Ulrich E. Kruse

Ulrich E. Kruse (1929-2013)

Ulrich Kruse
Ulrich Kruse

Professor Emeritus of Physics Ulrich “Uli” Ernst Kruse, 84, died on November 12, 2013, after a five-year struggle with Parkinson’s disease. Kruse was born in 1929 in Berlin, Germany. His family immigrated to Boston, MA before his tenth birthday. He is survived by his wife, Mary Ullmann Kruse, by his children Sarah, Thomas, and Julie, and by four grandchildren.

Kruse was a highly regarded experimentalist in high-energy physics who combined a gift for careful and rigorous analysis with excellent data-reduction skills. He enjoyed a productive research career and was a dedicated and innovative teacher.

In his early work at Illinois, Kruse analyzed bubble chamber data studying pion-proton and proton-proton interactions. Later he became interested in the idea of colliding proton-antiproton beams at Fermilab and joined the central detector group (G. Ascoli, L.E. Holloway, I. Karliner, R.D. Sard, V.J. Simaitis, D.A. Smith, and T.K. Westhusing). He participated in the design, construction, testing, and commissioning of Fermilab’s CDF central muon detector, a key component of experiment.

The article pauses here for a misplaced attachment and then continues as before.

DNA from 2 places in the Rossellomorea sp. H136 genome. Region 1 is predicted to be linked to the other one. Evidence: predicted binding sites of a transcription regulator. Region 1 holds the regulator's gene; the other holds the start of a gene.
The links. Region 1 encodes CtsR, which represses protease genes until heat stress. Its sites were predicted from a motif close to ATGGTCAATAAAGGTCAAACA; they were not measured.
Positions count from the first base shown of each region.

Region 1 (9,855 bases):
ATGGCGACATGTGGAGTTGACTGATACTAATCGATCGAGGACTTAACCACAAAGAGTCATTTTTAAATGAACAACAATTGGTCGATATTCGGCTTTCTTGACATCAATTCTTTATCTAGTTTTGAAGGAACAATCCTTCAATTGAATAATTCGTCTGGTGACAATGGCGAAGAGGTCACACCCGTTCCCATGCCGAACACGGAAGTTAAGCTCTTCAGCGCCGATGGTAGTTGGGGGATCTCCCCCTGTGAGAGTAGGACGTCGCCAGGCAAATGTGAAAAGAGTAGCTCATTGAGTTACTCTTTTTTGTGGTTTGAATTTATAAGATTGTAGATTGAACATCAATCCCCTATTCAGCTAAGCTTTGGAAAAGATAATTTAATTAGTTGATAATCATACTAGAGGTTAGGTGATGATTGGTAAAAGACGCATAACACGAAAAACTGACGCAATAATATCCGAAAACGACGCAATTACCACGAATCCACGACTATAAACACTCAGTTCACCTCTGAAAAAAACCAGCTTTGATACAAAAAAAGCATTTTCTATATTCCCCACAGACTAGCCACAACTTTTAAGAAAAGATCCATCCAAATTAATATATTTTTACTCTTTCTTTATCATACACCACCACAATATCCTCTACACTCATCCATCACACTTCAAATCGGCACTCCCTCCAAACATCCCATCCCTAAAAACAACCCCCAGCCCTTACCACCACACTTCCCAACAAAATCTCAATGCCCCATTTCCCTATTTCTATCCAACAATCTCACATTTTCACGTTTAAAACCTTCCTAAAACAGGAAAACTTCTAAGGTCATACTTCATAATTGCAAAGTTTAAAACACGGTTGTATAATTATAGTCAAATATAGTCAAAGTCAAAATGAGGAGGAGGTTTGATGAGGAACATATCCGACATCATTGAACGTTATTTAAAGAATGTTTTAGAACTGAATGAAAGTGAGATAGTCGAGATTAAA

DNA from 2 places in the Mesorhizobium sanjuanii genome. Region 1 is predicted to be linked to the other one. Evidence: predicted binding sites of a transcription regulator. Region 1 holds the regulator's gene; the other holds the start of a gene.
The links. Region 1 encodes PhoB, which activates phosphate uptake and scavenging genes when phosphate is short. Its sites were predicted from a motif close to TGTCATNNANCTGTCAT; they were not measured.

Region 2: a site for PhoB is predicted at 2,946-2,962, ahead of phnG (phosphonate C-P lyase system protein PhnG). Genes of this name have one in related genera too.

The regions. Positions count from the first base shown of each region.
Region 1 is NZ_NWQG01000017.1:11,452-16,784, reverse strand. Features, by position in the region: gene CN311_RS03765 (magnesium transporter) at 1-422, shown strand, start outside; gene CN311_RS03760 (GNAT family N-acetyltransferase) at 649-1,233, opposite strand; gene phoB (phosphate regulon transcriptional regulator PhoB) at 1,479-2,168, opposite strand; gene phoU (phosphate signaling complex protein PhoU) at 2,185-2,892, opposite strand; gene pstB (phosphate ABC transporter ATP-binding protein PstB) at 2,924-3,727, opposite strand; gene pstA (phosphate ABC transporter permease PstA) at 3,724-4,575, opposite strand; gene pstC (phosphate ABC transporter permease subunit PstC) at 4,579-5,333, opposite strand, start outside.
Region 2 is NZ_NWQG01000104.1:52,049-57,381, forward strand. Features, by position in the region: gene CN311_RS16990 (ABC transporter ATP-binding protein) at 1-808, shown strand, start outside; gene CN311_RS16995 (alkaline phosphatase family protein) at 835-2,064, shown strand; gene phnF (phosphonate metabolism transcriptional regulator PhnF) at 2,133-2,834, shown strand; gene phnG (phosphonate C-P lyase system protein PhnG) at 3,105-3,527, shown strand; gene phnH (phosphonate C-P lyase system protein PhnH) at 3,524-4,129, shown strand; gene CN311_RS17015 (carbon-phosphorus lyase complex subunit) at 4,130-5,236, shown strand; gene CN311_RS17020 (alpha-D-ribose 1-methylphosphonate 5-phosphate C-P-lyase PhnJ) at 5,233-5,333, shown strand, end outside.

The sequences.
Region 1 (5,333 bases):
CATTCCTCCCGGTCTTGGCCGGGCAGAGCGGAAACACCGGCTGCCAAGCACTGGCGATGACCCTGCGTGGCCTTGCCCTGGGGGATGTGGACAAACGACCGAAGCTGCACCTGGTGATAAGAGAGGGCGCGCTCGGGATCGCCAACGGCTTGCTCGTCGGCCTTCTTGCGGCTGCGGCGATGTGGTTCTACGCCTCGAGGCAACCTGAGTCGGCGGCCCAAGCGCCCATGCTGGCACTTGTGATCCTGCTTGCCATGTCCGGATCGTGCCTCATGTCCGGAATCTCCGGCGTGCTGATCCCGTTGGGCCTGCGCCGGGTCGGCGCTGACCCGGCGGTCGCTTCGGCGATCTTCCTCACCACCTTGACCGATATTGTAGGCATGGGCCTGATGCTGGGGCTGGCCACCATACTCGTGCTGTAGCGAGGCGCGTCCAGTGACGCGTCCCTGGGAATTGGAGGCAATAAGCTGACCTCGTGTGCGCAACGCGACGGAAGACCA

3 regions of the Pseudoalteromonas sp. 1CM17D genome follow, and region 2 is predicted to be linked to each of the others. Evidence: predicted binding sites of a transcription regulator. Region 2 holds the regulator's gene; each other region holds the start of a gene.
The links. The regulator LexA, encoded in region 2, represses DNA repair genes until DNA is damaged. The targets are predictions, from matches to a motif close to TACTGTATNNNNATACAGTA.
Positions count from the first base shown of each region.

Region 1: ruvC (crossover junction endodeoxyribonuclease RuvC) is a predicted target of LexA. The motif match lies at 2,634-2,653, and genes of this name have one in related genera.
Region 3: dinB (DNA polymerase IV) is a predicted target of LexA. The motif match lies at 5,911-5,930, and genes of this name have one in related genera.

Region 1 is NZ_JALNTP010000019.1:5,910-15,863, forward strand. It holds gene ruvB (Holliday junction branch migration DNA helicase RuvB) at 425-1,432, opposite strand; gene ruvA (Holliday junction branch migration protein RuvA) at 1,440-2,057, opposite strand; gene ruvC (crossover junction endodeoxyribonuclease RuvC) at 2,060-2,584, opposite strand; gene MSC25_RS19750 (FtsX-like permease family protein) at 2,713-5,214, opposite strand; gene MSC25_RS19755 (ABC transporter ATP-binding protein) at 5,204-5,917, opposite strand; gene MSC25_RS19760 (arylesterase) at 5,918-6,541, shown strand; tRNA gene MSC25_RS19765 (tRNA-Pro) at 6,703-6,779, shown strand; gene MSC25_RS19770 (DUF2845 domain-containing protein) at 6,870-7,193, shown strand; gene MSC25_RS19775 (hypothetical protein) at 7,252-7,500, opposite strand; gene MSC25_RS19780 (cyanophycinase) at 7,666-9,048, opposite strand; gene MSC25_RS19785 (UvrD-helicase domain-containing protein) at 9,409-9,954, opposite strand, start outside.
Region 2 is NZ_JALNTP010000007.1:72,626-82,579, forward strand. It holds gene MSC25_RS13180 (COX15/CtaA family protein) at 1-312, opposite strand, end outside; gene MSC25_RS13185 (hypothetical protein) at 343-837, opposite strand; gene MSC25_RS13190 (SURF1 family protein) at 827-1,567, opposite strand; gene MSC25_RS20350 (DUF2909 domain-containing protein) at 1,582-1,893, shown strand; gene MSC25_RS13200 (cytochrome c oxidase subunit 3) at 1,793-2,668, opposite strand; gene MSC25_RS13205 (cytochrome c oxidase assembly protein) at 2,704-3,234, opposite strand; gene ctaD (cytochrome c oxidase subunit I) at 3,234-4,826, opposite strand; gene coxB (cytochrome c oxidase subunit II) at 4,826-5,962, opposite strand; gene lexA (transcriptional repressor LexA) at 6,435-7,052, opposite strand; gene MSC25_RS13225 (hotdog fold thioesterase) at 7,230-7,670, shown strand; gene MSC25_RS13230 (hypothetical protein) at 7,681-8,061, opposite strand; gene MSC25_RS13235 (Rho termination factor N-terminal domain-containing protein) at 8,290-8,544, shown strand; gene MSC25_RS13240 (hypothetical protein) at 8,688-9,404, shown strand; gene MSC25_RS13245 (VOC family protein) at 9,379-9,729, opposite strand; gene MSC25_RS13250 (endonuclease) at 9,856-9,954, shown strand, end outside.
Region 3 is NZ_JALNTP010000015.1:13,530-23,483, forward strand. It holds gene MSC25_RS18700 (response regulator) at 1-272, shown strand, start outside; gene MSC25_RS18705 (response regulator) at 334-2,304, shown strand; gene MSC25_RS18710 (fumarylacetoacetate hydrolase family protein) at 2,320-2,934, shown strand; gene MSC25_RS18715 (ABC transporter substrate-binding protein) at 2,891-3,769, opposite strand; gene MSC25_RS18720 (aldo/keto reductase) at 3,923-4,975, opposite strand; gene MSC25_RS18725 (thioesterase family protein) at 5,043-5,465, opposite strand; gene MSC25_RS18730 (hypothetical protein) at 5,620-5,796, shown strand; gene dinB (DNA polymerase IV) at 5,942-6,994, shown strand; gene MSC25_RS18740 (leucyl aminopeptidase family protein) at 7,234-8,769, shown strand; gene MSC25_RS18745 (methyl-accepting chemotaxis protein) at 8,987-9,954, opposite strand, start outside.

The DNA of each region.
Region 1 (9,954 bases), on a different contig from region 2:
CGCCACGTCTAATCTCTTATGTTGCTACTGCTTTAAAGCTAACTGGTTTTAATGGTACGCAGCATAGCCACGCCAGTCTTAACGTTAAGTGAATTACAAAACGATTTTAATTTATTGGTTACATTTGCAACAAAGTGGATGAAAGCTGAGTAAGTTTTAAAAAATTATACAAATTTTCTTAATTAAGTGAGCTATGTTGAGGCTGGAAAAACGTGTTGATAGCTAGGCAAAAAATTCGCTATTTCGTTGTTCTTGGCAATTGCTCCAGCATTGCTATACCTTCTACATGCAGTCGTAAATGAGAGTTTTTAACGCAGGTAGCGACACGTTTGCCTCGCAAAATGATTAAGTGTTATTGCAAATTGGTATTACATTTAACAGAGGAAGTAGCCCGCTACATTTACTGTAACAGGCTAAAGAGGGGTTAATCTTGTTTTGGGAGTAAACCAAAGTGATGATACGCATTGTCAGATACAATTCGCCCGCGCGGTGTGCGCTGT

Professor Emeritus of Physics and former head of department Ralph Simmons valued Kruse as a colleague and friend. He remembers many conversations that conveyed Kruse’s great love for music and informed and strong sense of justice in civil society.

“Kruse was exceedingly clear, responsive, and cheerfully exacting as a teacher,” shares Simmons. “His knowledge of the fundamentals of physics was admirably broad and secure. As a research scientist he was a valued and tenacious collaborator in the critical analysis of complex data.”